The dive proceeded as planned, with the new passage being explored and survey data collected. When the allotted air was consumed, we began our return trip, having spent considerable time already at the 170-ft level. We gave each other the double-time signal, which meant we would pick up the pace during our exit. Retrieving stage bottles on the way, we prepared for our final exit from the cave.

Seconds later my partner signaled me, indicating that he felt so-so. Although I did not comprehend the scope of his problem, I realized that we had better slow down. Then, swimming only a few feet further, I turned to see my friend losing consciousness. My mind raced, with heartbeat and breathing following, as the full impact of the situation hit me. Fortunately, he was still breathing and not yet fully blacked out, but there was no way he was going to be able to get out on his own.

Grabbing him by the arm and pulling him over my shoulder like a sack of potatoes, I began a desperate swim for the exit. Less than a hundred feet later, my body began to succumb to the stress, my brain pounding like tribal death drums. I clearly remember a flash of regrets—not the kind people supposedly have before they die, but much more pragmatic thoughts. Why didn’t I realize that this could have happened? Why was doing this dive so important?

By the time I got to deals and promises with God (I will never do this again, really...) I regained control of my runaway breathing. Reorganizing my thoughts, I got underway at a pace I hoped would keep us both alive. It was still a touch-and-go exit, but both of us survived.

What went wrong

An analysis of our situation pointed to a combination of CO2 buildup and narcosis—a very real problem that is often ignored by air-breathing deep divers. Our own level of difficulty with this problem could only have been amplified at a greater depth. I ask the air-breathing, deep-diving readers if they are confident of their own abilities to handle a sudden injection of mental and physical stress at depth. If the answer is a smug “yes,” how do you know that?

Instead of modifying my dive habits after this incident, I continued to deep dive. Having been the “victor” of that round—at least in my mind—my response was to change buddies and stick with the “challenge” of deep diving. I was in control. An upcoming scenario featuring me as the victim was unthinkable.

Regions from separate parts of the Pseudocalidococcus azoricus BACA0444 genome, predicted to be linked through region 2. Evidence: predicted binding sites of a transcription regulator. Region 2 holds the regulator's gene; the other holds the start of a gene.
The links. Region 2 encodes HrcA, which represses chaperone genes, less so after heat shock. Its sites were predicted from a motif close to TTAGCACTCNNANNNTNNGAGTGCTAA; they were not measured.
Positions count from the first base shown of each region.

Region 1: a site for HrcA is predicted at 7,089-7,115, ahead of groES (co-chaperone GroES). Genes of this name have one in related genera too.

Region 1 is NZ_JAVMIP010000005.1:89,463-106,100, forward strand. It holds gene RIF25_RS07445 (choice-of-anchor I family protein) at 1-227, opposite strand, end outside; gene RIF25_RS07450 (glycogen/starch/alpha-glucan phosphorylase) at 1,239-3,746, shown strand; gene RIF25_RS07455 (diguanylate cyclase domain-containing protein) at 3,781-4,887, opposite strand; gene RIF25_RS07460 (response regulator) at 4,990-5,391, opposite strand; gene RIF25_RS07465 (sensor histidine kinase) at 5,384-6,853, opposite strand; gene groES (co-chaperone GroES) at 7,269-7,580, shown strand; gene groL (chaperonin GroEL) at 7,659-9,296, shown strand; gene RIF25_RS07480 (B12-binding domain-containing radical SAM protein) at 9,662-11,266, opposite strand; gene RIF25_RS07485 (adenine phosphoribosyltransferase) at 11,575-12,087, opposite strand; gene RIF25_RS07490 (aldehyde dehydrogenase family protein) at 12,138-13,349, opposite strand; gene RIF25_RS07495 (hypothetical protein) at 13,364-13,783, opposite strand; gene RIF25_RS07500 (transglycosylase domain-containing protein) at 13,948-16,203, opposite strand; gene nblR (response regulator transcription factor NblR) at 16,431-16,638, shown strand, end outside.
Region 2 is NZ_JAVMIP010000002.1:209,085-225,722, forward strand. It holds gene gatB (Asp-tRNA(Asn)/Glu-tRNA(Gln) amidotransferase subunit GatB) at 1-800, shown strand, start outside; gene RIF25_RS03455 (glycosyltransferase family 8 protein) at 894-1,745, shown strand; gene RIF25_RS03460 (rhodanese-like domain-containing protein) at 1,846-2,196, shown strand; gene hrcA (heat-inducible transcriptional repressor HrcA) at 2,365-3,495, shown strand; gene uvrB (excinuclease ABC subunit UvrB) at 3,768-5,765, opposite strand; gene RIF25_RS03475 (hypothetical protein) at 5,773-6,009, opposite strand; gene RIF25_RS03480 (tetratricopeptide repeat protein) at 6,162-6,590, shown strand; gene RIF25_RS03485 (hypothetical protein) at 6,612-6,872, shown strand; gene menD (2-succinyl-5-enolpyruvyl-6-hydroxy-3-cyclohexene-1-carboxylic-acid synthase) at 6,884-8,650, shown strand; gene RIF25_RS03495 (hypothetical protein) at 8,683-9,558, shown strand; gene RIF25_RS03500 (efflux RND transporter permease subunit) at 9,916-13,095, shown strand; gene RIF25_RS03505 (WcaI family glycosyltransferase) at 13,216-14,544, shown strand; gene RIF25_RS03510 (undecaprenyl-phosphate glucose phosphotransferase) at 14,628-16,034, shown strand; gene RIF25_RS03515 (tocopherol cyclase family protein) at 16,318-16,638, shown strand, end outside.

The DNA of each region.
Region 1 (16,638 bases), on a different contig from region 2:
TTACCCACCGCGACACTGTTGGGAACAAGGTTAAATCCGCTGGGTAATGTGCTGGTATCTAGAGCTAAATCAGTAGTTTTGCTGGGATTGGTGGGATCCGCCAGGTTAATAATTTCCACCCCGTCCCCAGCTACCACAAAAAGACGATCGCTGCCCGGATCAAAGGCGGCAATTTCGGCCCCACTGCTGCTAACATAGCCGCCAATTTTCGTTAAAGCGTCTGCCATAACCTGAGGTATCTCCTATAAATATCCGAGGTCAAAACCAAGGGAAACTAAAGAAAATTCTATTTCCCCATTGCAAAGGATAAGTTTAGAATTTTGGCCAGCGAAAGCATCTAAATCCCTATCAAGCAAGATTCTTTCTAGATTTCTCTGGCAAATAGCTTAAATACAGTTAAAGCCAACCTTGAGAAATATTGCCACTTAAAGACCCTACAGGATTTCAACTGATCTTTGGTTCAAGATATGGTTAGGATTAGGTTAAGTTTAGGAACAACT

Deep diving ego syndrome

These experiences played out in the late ‘70s, when many large, deep cave systems still remained virtually unexplored. I believe my personal motivation at the time was simply to explore deep caves. In retrospect, exploration imperatives were probably only 20 percent of that motivation; I will now admit that the other 80 percent was what I call “deep diving ego syndrome”.

It was on one of my deepest dives, as part of a three-person team exploring a deep tunnel, that things caught up with me. On two previous dives here I had led the team, so on this third dive I was to be along “for the ride”. Relaxed, confident and without the responsibilities of leading, I was unconsciously lowering my guard.

The descent and dive went smoothly with the exception of a couple of minor communication glitches. I was surprised at how far we were getting, and that my buddies had not yet hit their air turn-around point. I called the dive on air and gave the thumbs-up, confident that the others would be ready to turn also. That is when the horror of a narcosis-clogged challenged whatever senses I had left.

As I turned to begin our exit out, the others flashed me with their lights, the beam sweeps an imparting sense of urgency. Spinning about in response to a possible emergency, I now faced my buddies who were signaling emphatically that the surface was in the direction we had been swimming. This meant that either I ...